Once upon a time, the virtues of Britain’s two-party system were clear. Politics was dominated by two parties, one to the right of centre, one to the left. When the incumbent government had seemed to have run out of steam or to have lost touch with voters, there was a clear alternative to which the electorate could turn. However, given that elections were won and lost in the centre ground, both parties had a strong incentive not to stray into the extremes.
Those days seem to be long over. Having won well over 90 per cent of the vote between them in the immediate post-war period, more recently the Conservatives and Labour have struggled to win as much as 70 per cent. Neither party is now an effective force in Scotland. Meanwhile, following the inability of either the Conservatives or Labour to secure a majority in the 2010 election, the last parliament saw the first coalition in Britain’s post-war history.
This challenge to Britain’s two-party system shows no sign of abating. One reason, of course, has been the remarkable takeover of the Labour Party by the left-leaning “Corbynistas”, after the introduction of a leadership electoral system that put the decision firmly in the hands of (a much enlarged) band of members and “supporters”.
But the biggest challenge of all comes from Brexit. Ever since Britain first joined the EU in 1973, its membership has been a divisive issue. It played an important role in the split in Labour’s ranks in the early 1980s that lead to the formation of the SDP. More recently, UKIP’s anti-EU stance has been rewarded with remarkable record-breaking performances in elections held between 2013 and 2015. However, the potential disruptive power of the EU issue has never been more apparent than it has since last year’s general election.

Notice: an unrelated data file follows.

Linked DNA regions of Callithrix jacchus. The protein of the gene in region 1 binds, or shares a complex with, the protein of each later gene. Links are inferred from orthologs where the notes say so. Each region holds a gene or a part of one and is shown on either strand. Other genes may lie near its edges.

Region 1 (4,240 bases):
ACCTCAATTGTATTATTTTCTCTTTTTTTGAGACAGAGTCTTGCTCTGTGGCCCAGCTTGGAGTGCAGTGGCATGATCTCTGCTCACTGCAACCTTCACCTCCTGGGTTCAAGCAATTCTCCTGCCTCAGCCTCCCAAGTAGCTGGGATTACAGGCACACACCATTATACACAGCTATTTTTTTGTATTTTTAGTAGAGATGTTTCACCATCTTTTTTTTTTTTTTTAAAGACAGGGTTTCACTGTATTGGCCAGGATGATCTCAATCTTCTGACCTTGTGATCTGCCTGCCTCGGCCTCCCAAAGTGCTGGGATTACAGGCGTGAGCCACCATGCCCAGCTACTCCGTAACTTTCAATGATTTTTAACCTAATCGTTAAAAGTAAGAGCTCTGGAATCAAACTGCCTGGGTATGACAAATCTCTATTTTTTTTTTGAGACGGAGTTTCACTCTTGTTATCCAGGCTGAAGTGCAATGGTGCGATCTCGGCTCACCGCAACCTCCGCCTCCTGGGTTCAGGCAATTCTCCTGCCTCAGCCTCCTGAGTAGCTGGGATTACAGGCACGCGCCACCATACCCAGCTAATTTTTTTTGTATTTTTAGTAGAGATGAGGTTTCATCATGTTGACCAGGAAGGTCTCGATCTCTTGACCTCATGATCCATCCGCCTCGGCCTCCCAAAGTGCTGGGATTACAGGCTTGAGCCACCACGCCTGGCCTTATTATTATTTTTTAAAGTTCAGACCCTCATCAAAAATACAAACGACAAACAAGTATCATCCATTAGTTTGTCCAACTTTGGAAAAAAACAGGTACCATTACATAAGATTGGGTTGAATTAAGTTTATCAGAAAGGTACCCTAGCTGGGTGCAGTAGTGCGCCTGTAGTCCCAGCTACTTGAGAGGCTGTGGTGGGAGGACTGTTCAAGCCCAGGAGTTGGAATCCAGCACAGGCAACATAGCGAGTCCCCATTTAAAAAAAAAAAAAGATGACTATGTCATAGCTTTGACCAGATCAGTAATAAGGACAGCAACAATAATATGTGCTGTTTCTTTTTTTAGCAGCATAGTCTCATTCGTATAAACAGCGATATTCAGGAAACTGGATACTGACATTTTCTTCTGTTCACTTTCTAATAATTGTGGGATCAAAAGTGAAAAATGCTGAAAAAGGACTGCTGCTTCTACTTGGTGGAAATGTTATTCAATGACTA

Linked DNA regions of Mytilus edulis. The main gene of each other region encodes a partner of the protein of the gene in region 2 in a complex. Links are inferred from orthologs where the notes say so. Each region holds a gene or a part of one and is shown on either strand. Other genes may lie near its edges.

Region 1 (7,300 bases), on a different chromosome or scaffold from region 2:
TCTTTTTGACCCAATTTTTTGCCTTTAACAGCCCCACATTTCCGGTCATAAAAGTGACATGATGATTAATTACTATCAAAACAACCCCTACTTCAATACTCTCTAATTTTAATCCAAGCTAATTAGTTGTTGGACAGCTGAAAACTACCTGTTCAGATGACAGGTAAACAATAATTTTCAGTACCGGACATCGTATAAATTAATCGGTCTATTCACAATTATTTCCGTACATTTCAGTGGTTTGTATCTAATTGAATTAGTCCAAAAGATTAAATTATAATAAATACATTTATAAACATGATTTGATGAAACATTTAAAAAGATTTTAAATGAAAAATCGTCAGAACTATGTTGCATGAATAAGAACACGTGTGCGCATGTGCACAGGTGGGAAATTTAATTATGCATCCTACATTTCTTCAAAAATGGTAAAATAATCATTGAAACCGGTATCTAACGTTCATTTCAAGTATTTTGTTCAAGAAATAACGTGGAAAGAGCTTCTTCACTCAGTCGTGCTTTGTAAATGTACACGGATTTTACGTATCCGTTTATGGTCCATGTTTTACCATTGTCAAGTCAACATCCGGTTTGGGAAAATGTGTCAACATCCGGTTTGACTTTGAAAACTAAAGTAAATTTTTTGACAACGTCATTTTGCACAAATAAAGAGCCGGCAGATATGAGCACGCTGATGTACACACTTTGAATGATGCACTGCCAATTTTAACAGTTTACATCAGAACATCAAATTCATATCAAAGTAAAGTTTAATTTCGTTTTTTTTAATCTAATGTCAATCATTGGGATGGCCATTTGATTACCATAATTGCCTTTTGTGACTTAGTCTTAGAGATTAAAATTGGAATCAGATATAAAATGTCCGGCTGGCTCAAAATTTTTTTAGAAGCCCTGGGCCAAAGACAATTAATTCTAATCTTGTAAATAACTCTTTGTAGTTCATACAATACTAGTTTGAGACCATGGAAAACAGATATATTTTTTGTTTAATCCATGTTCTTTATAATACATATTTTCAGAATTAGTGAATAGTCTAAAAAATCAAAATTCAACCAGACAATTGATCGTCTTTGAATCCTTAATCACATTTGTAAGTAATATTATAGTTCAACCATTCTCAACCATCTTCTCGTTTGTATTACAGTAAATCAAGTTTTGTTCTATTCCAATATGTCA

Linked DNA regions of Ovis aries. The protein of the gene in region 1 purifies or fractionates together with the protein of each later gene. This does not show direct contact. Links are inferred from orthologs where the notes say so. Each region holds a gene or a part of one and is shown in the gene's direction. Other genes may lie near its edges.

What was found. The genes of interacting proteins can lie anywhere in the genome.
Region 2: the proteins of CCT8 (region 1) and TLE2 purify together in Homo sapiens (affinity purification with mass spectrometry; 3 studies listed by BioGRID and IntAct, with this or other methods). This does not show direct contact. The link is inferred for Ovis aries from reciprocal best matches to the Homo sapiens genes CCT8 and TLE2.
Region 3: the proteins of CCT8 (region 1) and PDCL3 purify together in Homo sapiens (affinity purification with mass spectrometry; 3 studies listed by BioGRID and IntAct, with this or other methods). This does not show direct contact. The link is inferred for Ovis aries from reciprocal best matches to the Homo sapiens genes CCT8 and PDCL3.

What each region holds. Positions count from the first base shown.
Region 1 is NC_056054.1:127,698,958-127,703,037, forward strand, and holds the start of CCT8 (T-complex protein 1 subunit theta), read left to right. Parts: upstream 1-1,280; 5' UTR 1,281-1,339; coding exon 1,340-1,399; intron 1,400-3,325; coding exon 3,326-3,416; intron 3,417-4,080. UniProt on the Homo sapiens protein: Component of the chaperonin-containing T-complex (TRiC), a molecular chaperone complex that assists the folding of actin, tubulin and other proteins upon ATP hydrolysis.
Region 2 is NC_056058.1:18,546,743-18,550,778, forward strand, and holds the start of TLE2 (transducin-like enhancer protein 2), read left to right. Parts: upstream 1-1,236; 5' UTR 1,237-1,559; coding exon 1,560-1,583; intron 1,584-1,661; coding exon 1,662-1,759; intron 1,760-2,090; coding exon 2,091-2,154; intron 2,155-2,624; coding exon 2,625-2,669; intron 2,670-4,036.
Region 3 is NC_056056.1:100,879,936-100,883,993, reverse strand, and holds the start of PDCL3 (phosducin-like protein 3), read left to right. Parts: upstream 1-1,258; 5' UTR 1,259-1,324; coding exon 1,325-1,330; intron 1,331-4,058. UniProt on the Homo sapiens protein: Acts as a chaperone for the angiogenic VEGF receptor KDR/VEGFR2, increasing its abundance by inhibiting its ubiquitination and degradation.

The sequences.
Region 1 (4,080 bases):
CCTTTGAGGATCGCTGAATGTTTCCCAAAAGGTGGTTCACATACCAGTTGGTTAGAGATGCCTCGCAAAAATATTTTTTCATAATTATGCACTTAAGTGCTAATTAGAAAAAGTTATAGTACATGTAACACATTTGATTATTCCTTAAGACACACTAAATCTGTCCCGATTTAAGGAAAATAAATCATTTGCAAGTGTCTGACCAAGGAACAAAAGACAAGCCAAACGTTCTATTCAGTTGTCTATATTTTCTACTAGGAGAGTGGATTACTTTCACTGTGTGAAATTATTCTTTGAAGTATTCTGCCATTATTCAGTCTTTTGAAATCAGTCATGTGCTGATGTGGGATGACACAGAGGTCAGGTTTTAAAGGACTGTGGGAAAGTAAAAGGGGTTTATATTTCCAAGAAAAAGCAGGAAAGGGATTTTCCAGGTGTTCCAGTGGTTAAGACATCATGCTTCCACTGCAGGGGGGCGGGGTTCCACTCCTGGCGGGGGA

Although all but a small minority of Labour MPs backed remaining in the EU, the parliamentary Conservative Party was torn apart by the EU referendum. According to the BBC, while 185 Conservative MPs backed Remain, 138 backed Leave. Now that division is being replayed in an internal (but often public) debate in the party about whether the UK should seek a “hard” or a “soft” Brexit.
Meanwhile, no party – apart from Ukip – was able to take its voters with it in the referendum. According to the British Election Study, while 63 per cent of those who voted Conservative in 2015 backed Leave, 37 per cent voted to Remain. Labour voters were just as divided with 37 per cent voting Leave, 63 per cent Remain. Not even the SNP (34 per cent Leave, 67 per cent Remain), for whom being part of the EU is an integral part of its vision for independence, or the Liberal Democrats (30 per cent Leave, 70 per cent Remain), long Britain’s most pro-EU party, avoided a substantial split amongst their supporters.
In short, many a voter was out of sympathy with their party in June, and could continue to be so as the debate about Brexit intensifies. The key question now is whether some feel so strongly about the issue that they start to defect to a party they feel more adequately reflects their views.
Both Ukip, the self-proclaimed voice of the “hard Brexiteers”, and the Liberal Democrats, who seem determined to become the standard bearer for “Remoaners”, have had their troubles of late. But on Brexit they both have a clear position with which they can hope to attract new supporters to their ranks.
In contrast, both the Conservatives and Labour seem destined to try and keep their divided ranks intact with what could come to seem like mixed or even conflicting messages. If these efforts prove inadequate, then Britain’s two-party system could be facing its biggest challenge yet.
This is an article from Bright Blue’s latest magazine The End of Establishment?